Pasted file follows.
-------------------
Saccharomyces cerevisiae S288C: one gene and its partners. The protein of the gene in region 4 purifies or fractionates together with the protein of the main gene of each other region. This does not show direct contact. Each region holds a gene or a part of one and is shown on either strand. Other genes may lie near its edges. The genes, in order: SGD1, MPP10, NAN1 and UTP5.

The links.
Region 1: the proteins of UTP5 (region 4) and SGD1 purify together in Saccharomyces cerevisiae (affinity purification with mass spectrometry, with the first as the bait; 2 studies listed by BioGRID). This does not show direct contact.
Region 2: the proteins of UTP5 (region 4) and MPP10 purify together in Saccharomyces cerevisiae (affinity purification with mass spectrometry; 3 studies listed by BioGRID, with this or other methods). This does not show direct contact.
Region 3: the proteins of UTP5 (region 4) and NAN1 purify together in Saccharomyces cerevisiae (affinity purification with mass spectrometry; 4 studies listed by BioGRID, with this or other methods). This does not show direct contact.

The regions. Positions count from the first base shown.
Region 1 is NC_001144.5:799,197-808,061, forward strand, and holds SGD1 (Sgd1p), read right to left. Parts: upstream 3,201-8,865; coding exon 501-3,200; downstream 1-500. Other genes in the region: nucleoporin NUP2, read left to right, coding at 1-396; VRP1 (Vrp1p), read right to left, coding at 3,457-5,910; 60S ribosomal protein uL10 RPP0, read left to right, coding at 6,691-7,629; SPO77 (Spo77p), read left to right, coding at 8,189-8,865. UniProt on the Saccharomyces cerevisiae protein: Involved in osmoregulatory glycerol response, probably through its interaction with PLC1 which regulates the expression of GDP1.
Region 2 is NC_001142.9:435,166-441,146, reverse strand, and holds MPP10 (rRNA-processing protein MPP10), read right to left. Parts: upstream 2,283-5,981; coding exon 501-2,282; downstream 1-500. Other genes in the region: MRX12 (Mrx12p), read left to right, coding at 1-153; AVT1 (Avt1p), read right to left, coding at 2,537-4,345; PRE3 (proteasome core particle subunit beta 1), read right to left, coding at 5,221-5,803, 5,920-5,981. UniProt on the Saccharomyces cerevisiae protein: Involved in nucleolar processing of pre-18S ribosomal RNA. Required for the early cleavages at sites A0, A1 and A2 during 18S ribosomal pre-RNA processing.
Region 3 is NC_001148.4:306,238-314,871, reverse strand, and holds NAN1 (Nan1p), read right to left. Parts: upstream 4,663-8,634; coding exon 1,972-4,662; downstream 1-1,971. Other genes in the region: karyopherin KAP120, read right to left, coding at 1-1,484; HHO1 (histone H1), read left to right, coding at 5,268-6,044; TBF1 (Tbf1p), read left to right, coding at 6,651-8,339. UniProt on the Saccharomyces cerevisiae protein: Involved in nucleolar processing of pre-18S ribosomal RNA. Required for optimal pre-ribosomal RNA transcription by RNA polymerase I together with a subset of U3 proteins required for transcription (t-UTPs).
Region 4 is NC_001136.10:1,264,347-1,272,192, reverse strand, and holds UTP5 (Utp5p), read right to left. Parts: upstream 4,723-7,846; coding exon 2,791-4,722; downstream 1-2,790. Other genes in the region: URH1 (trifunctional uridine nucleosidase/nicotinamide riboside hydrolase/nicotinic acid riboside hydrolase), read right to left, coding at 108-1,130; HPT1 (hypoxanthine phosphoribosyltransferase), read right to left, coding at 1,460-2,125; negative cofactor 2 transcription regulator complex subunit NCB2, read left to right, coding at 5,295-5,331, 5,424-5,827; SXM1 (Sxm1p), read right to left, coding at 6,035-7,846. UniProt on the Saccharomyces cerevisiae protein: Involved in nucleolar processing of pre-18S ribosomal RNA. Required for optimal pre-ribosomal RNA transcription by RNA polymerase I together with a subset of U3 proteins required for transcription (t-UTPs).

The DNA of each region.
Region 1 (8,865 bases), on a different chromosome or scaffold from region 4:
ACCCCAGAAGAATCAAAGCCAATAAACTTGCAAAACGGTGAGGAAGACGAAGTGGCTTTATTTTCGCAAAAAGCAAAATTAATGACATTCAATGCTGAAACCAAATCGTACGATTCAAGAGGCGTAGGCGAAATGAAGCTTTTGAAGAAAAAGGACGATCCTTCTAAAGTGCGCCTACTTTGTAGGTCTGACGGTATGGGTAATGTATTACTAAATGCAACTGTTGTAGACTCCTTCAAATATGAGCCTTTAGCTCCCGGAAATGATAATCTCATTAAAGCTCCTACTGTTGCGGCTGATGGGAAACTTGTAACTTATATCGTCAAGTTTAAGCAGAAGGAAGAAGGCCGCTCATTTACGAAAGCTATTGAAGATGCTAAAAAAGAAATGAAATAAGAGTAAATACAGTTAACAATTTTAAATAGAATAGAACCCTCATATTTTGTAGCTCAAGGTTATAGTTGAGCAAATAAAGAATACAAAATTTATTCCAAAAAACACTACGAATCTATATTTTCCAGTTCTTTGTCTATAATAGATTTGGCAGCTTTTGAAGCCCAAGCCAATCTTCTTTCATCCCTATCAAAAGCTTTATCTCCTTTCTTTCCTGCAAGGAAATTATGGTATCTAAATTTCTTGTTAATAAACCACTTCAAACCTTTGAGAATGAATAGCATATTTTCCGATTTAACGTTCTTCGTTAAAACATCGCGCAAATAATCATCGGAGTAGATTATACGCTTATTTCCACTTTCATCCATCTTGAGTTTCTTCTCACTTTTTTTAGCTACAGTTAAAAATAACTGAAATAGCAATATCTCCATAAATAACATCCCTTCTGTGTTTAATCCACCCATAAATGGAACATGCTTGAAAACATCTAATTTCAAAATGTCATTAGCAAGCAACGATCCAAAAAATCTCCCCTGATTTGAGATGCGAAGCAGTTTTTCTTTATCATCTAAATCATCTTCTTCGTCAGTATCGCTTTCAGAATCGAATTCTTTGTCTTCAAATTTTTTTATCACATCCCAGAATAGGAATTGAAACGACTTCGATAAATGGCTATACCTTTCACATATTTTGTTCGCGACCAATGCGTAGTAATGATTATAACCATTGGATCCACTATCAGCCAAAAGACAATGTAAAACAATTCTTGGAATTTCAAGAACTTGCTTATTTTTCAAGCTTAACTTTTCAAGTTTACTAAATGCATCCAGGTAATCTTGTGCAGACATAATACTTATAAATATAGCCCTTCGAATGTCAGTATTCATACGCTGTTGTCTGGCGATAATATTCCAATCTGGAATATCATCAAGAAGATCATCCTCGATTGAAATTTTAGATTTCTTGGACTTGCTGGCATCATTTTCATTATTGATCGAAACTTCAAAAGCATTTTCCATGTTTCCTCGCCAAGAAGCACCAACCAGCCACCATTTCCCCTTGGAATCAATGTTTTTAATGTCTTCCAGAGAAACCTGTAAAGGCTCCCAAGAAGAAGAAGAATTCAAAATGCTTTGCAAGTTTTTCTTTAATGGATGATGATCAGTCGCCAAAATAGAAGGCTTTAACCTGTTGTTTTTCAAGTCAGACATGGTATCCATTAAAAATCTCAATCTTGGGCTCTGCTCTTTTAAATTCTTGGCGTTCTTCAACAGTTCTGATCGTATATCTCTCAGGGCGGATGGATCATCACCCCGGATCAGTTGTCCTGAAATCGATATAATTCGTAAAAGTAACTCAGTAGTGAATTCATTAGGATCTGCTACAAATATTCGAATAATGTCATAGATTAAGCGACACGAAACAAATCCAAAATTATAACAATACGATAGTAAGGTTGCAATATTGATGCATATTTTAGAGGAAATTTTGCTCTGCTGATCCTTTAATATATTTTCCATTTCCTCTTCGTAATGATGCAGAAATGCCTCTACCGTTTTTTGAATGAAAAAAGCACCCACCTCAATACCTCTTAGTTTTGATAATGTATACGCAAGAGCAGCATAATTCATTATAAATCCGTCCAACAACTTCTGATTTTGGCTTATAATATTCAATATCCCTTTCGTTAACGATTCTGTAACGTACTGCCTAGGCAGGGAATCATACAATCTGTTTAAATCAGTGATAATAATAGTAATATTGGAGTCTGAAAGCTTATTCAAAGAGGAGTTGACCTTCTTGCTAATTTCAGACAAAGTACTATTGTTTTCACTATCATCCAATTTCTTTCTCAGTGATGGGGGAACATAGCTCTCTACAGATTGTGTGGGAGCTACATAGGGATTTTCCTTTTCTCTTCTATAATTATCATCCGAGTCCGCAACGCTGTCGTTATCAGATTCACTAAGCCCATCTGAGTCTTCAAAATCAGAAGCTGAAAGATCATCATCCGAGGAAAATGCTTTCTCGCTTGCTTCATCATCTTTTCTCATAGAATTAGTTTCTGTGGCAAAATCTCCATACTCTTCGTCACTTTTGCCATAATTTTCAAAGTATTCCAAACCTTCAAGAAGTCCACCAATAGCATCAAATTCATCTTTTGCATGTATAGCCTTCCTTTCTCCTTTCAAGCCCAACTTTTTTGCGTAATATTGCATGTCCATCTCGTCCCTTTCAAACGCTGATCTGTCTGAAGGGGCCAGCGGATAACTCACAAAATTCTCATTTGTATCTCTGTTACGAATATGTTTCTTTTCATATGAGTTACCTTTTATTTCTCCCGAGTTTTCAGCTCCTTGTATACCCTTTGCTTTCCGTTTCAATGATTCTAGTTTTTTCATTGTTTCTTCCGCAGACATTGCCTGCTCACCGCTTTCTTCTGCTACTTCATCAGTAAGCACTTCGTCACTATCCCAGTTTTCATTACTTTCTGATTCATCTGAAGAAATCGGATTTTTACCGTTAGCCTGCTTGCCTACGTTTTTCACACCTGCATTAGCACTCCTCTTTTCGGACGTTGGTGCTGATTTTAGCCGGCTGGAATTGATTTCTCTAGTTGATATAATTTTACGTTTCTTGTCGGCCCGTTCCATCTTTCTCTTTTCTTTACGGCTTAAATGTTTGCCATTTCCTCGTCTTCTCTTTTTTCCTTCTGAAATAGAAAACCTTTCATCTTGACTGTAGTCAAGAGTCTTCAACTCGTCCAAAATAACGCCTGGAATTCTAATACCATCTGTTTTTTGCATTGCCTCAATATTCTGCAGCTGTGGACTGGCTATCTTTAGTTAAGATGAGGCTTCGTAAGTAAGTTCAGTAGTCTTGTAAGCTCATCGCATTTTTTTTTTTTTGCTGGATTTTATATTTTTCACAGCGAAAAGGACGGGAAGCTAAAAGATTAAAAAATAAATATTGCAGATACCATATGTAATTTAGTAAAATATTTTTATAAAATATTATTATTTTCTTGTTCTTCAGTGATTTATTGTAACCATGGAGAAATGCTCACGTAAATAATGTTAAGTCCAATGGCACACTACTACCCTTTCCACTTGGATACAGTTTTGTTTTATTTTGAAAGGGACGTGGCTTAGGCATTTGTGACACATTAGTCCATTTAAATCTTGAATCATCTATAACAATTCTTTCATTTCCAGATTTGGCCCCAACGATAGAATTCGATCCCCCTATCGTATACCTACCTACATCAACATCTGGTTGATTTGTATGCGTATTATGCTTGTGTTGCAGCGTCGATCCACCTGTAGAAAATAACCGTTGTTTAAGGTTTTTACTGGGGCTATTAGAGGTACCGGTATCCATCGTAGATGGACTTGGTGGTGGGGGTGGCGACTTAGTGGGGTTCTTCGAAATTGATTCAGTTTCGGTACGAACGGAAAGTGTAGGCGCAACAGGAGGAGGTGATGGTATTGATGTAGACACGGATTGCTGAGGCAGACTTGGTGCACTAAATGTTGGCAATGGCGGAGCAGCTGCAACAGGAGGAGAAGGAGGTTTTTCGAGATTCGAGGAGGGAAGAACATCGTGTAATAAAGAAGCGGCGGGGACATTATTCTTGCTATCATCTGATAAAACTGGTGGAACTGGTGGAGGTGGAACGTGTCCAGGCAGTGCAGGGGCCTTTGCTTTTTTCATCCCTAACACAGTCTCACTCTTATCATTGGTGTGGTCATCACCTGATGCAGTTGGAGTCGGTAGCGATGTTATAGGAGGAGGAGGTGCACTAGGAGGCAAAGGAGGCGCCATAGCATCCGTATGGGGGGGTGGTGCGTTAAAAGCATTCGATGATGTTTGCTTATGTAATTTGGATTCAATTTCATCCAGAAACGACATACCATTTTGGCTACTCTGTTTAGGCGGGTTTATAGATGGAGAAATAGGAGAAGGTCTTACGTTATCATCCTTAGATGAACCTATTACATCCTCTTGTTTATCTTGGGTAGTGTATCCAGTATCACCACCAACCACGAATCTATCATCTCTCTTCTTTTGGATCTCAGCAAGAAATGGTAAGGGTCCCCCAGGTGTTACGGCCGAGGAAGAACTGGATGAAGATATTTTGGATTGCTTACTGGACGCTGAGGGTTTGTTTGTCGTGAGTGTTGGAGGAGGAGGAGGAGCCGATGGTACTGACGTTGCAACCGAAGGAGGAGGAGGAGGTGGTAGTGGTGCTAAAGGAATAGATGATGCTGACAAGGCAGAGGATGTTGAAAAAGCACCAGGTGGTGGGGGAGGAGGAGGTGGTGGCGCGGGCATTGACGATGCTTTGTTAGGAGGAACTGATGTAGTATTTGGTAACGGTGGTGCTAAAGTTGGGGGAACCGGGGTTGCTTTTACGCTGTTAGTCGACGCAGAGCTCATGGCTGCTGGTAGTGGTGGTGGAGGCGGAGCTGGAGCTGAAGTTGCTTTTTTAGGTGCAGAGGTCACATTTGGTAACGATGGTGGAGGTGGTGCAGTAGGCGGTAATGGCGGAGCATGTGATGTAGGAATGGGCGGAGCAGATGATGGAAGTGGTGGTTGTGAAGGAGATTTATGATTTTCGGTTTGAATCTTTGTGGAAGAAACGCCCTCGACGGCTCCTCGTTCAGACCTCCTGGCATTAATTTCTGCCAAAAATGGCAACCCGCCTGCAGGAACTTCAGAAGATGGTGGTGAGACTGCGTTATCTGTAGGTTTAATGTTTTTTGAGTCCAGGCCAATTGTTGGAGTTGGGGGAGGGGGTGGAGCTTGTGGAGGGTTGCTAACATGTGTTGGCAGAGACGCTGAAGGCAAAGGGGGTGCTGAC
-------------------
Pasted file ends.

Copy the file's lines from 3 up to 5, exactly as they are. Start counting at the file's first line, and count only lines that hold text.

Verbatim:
Region 1: the proteins of UTP5 (region 4) and SGD1 purify together in Saccharomyces cerevisiae (affinity purification with mass spectrometry, with the first as the bait; 2 studies listed by BioGRID). This does not show direct contact.
Region 2: the proteins of UTP5 (region 4) and MPP10 purify together in Saccharomyces cerevisiae (affinity purification with mass spectrometry; 3 studies listed by BioGRID, with this or other methods). This does not show direct contact.
Region 3: the proteins of UTP5 (region 4) and NAN1 purify together in Saccharomyces cerevisiae (affinity purification with mass spectrometry; 4 studies listed by BioGRID, with this or other methods). This does not show direct contact.